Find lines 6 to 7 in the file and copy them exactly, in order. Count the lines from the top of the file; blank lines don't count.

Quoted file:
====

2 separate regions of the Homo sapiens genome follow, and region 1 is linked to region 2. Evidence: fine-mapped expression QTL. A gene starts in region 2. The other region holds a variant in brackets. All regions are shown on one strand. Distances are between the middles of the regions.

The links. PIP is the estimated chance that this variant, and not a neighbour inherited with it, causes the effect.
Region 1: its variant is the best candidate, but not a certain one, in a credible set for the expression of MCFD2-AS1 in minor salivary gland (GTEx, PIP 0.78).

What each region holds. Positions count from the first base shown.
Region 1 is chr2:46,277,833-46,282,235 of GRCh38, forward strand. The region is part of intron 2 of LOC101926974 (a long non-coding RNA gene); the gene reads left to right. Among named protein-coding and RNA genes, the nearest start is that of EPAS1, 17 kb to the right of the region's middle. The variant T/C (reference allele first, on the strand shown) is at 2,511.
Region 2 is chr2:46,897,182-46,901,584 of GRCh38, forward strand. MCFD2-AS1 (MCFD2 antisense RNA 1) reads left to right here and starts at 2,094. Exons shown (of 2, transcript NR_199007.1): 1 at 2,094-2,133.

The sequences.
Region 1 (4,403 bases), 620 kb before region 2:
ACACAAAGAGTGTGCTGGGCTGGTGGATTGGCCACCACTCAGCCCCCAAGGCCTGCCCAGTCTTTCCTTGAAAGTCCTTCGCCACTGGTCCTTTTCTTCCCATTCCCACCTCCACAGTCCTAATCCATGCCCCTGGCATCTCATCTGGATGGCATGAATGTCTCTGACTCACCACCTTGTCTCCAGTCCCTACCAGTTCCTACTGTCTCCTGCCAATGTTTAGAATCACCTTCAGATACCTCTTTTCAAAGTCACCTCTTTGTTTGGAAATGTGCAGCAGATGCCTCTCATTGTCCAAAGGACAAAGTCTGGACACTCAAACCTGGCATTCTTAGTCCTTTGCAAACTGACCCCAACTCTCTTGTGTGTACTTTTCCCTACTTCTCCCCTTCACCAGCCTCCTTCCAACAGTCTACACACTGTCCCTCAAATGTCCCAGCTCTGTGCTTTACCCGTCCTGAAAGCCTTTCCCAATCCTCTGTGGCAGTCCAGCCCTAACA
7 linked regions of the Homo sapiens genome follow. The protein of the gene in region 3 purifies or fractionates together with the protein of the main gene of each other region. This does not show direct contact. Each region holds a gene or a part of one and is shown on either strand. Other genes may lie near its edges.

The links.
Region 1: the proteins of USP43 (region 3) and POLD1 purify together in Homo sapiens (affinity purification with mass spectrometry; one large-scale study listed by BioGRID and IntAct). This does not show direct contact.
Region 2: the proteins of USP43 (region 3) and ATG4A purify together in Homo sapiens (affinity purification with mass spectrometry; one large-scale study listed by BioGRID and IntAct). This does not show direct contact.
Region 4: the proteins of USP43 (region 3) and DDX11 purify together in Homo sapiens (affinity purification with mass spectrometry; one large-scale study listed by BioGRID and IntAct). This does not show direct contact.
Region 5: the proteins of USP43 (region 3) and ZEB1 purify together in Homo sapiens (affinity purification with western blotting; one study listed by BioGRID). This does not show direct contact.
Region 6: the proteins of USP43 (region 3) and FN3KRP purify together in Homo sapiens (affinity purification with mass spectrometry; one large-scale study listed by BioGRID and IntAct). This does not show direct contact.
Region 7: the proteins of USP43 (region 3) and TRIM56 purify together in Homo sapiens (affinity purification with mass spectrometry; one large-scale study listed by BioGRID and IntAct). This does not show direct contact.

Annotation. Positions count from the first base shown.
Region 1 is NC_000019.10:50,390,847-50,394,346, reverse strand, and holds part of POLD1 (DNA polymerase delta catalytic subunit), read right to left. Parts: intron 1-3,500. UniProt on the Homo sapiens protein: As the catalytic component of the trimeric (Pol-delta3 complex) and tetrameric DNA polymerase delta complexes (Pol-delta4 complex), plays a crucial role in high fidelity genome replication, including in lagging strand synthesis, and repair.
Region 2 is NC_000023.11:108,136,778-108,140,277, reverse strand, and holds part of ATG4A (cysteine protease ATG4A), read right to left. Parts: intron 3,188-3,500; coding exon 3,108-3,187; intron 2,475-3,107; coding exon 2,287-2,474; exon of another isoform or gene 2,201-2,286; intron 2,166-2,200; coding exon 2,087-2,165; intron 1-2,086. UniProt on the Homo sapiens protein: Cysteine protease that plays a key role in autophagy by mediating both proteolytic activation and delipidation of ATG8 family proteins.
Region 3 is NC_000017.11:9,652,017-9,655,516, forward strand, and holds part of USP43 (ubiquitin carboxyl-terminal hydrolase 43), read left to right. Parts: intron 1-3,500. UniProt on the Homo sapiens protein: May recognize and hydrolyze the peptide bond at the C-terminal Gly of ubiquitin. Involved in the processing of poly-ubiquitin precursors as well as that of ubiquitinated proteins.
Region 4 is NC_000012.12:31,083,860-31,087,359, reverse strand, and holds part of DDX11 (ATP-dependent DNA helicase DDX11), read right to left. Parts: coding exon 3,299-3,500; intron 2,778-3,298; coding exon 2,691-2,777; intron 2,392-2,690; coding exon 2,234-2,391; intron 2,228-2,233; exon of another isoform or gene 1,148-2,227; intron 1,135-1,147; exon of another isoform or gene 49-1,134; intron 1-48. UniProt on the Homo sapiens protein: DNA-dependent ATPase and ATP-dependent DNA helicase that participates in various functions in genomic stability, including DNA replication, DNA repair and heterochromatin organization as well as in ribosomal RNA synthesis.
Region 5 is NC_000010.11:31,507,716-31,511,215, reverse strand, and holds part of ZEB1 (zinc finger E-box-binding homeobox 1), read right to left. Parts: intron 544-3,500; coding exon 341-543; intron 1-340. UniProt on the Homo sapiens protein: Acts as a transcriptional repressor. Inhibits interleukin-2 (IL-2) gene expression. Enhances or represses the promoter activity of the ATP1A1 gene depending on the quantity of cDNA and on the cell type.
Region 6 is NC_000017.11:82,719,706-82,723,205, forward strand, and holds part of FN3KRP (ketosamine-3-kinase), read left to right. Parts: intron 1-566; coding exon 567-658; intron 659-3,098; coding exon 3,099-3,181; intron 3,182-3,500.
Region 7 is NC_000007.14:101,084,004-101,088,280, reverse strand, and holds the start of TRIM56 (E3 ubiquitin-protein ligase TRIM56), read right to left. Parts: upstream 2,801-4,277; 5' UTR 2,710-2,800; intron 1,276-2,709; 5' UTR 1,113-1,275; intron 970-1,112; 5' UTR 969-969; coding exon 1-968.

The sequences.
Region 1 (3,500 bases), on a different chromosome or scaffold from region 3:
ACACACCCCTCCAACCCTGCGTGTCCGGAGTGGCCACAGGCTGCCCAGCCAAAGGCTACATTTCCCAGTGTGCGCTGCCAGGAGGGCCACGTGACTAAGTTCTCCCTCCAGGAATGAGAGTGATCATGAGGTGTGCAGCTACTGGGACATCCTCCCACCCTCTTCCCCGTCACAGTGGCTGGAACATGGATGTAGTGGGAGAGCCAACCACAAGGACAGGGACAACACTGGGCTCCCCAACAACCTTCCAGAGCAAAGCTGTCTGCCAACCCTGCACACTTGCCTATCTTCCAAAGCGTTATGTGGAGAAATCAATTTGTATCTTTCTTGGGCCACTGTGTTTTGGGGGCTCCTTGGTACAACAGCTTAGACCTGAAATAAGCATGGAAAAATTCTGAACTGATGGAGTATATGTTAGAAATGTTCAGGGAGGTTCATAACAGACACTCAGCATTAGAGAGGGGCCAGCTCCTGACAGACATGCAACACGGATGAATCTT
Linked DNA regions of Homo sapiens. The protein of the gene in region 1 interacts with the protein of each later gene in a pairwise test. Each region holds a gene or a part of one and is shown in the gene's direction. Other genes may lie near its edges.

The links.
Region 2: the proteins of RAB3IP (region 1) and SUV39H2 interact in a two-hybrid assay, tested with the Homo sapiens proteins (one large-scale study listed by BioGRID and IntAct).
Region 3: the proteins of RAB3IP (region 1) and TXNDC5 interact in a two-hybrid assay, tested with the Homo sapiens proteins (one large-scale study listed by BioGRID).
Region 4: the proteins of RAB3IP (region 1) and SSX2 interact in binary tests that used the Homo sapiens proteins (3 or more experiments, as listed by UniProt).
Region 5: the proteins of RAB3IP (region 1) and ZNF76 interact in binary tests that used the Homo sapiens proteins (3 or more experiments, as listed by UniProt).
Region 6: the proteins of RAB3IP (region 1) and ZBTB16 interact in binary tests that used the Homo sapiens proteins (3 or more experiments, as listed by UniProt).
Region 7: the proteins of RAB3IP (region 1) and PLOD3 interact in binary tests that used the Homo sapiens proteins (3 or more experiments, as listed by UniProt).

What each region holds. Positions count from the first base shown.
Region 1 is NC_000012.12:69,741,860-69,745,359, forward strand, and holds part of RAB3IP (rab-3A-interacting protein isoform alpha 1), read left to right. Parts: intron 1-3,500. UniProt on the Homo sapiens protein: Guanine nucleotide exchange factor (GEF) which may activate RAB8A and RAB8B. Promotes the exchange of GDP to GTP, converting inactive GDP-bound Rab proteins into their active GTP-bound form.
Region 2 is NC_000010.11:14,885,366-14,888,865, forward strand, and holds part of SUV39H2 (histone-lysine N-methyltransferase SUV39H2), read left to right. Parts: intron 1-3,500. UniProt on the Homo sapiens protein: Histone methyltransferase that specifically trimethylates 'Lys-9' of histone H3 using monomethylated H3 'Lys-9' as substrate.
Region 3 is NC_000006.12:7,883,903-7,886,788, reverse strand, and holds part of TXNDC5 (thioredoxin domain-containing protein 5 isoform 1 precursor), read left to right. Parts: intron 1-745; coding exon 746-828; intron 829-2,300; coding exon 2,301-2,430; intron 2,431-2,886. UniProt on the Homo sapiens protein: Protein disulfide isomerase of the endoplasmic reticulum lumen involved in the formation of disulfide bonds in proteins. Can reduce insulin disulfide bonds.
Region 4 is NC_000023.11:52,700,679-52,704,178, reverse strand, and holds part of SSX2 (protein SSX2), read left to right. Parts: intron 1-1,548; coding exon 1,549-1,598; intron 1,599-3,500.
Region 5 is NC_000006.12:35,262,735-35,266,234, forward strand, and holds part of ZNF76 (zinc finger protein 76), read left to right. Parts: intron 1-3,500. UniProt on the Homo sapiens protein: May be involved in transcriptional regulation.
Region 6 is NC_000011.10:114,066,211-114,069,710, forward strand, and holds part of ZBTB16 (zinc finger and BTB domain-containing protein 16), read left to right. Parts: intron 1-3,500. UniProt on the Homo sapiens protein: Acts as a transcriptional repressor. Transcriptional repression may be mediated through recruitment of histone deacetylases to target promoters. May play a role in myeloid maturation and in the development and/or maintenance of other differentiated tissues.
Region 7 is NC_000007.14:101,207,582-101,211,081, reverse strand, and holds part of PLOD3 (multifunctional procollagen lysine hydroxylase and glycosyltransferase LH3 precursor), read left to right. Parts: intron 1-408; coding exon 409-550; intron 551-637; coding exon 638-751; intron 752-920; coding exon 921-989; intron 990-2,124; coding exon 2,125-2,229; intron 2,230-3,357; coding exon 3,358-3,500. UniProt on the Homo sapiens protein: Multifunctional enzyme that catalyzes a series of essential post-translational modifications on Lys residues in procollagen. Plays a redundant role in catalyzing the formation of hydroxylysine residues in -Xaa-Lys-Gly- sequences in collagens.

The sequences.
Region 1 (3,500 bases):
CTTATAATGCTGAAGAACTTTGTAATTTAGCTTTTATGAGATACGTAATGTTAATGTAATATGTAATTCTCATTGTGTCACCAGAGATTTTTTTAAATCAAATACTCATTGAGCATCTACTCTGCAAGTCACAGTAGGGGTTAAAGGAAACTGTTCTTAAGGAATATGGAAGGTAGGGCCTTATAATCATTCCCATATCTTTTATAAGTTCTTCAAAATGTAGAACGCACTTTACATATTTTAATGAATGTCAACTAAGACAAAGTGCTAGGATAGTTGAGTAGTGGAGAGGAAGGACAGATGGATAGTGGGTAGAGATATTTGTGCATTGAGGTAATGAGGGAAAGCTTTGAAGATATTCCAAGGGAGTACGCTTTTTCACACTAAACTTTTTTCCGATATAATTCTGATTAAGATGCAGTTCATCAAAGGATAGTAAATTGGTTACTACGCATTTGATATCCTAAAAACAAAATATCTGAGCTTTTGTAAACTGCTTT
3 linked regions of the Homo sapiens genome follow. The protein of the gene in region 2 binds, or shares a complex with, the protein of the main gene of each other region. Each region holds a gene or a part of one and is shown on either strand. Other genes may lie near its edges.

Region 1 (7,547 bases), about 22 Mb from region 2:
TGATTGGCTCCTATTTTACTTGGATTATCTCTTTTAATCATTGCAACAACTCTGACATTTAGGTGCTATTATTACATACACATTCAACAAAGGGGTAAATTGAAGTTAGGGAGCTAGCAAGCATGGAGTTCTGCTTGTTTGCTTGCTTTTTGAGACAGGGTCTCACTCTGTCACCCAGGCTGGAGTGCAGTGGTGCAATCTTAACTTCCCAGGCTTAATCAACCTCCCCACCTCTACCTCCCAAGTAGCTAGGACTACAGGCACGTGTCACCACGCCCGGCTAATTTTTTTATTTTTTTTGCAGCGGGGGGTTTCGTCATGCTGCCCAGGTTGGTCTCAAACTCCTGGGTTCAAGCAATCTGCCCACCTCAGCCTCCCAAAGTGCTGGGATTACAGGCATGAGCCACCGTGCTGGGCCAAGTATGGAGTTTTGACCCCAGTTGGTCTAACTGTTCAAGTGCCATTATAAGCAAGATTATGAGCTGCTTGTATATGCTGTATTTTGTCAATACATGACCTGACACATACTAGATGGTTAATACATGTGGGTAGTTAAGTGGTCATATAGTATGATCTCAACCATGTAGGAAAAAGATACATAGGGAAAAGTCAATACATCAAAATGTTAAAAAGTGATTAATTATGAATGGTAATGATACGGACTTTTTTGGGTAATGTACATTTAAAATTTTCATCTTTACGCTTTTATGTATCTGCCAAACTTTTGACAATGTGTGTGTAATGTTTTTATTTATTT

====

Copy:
Region 2 is chr2:46,897,182-46,901,584 of GRCh38, forward strand. MCFD2-AS1 (MCFD2 antisense RNA 1) reads left to right here and starts at 2,094. Exons shown (of 2, transcript NR_199007.1): 1 at 2,094-2,133.

The sequences.